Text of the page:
Herein we report that a proportion of rats given LFPI display evidence of PTE at 6 months postinjury. Rats were divided into epileptic and nonepileptic groups in order to investigate whether structural, functional, and behavioral changes were predictive of PTE. HDM-LD analysis based on T2-weighted MRI revealed that the epileptic and nonepileptic rats displayed minor but significant differences with regard to changes in the ipsilateral hippocampus at 1-week postinjury relative to baseline, with epileptic rats showing an increased thickness in the lateral region and nonepileptic rats showing thinning in the medial-ventral region. In addition, a multivariate logistic regression model including the serial 18F-FDG-PET parameters from the ipsilateral hippocampus was able to significantly predict the epileptic outcome in all of the LFPI cases. With the exception of these findings, the detailed serial MRI, PET, and behavioral analyses for 6 months postinjury found no other differences between epileptic and nonepileptic rats.
The validity and limitations of LFPI as an animal model of PTE
Previous studies have reported inconsistent findings regarding the use of LFPI as an animal model of PTE. Although D'Ambrosio et al. (2004, 2005) report PTE in 92–100% of rats in chronic stages after severe LFPI, Kharatishvili et al. (2006) report incidence rates of 43–50%. The variability in these findings is likely a result of key methodologic differences (i.e., age and injury parameters), as well as the differences in the definition of what is a seizure between these studies. The determination of what is a seizure in rodent-acquired epilepsy models is a highly controversial area, with no generally accepted criteria (D'Ambrosio & Miller, 2010; Dudek & Bertram, 2010). In this study we have used a rigorous definition that had been used in previous publications on experimental posttraumatic epilepsy in the LFPI model by Kharatishvili and colleagues (Kharatishvili et al., 2006, 2007) and subsequently applied in our previous work (Bouilleret et al., 2009, 2011). The determination was done by two independent experienced reviewers who were blinded to the experimental groups, with 44 of 45 of the seizures identified by both of our blinded reviewers and no seizures identified in sham-injury animals. Therefore, it is unlikely that the identified events are normal oscillations or electrical noise or genetically determined absence seizures. Because our methods and definition of PTE closely align with those of Kharatishvili et al. (2006), it is reassuring that our finding that 30–52% of rats given severe LFPI displayed either spontaneous seizures and/or epileptic discharges are similar to those reported by this group (Kharatishvili et al., 2006). This is also consistent with rates of PTE in patients following TBI (Englander et al., 2003; Frey, 2003; Christensen et al., 2009), and supports the use of LFPI in rats to model and study PTE. However, it is important to acknowledge that some workers in the field would question the relevance of brief seizures, even when lasting longer than 5 s, recorded in rodents postexperimental TBI to human posttraumatic epilepsy (Dudek & Bertram, 2010). The median duration of seizures recorded in this study was 14.6 s, with a range of 6–676 s.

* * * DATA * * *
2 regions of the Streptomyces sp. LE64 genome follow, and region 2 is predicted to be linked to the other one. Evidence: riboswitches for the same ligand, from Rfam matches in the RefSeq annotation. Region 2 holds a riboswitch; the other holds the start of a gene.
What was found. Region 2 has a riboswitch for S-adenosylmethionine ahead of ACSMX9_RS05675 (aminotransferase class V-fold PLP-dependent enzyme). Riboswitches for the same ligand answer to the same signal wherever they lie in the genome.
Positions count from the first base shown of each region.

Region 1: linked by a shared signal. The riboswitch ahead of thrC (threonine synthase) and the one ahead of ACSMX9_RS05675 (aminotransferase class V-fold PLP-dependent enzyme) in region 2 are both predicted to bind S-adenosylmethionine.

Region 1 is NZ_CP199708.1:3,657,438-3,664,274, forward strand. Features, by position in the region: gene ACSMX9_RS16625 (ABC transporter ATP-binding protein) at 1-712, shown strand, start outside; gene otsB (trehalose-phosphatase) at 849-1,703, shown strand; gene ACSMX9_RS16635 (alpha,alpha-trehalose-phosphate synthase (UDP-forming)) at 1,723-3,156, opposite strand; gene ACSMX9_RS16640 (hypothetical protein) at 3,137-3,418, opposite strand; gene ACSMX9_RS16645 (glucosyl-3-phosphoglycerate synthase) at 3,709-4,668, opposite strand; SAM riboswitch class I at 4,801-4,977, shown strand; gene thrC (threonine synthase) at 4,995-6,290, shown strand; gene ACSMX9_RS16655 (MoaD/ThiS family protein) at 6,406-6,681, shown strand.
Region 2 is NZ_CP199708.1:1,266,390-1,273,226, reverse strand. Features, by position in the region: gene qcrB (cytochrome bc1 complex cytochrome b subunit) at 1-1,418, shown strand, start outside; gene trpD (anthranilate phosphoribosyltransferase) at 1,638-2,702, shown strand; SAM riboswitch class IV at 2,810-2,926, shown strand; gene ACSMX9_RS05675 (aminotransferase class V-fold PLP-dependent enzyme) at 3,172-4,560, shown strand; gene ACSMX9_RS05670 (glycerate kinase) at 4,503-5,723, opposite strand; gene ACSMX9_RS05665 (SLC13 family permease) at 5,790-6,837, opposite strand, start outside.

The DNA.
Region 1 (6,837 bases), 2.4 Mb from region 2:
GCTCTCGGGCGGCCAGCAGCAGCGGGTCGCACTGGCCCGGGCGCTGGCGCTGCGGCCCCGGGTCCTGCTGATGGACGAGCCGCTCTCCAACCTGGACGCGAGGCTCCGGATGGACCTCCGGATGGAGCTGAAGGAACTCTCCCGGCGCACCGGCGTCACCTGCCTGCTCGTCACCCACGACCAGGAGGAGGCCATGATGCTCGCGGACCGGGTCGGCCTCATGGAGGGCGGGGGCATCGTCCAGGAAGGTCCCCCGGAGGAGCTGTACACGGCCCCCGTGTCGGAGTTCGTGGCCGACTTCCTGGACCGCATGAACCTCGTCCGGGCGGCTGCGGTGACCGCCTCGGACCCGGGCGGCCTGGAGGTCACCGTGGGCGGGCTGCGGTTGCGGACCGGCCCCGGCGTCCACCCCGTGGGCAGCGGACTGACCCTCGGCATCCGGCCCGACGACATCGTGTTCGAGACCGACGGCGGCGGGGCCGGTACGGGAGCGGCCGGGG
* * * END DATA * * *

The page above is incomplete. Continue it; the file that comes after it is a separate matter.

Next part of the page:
There are also limitations with the current study related to the LFPI–PTE model that must be considered when interpreting the present results. Here we conducted 2 weeks of continuous video-EEG recordings at 6 months post-LFPI to detect epileptic rats. This was done because previous studies had demonstrated that the majority of animals given LFPI who develop PTE do so by 6 months (Kharatishvili et al., 2006), 2 weeks of continuous video-EEG recording was the most detailed analysis at 6 months post-LFPI previously reported (Kharatishvili et al., 2006), and compatibility issues associated with the EEG-recording electrodes and MRI scans meant that the EEG electrodes had to be implanted following completion of the serial MRI acquisitions. However, we acknowledge that post-LFPI epileptic animals can experience prolonged seizure-free intervals, and initial seizures may take >6 months to occur (Kharatishvili et al., 2006). Therefore, we cannot exclude the possibility that our “nonepileptic” group included epileptic animals that experienced seizures outside of the monitoring period, or may have gone on to develop seizures had the study continued to a later time point. This may have contributed to the lack of differences between epileptic and nonepileptic animals on many of the measures, and, as such, the remaining discussion should be interpreted in light of this concern. Furthermore, it is important for future studies investigating PTE to consider these limitations and incorporate the most detailed seizure analysis that is feasible.
Neuroimaging and behavioral predictors of PTE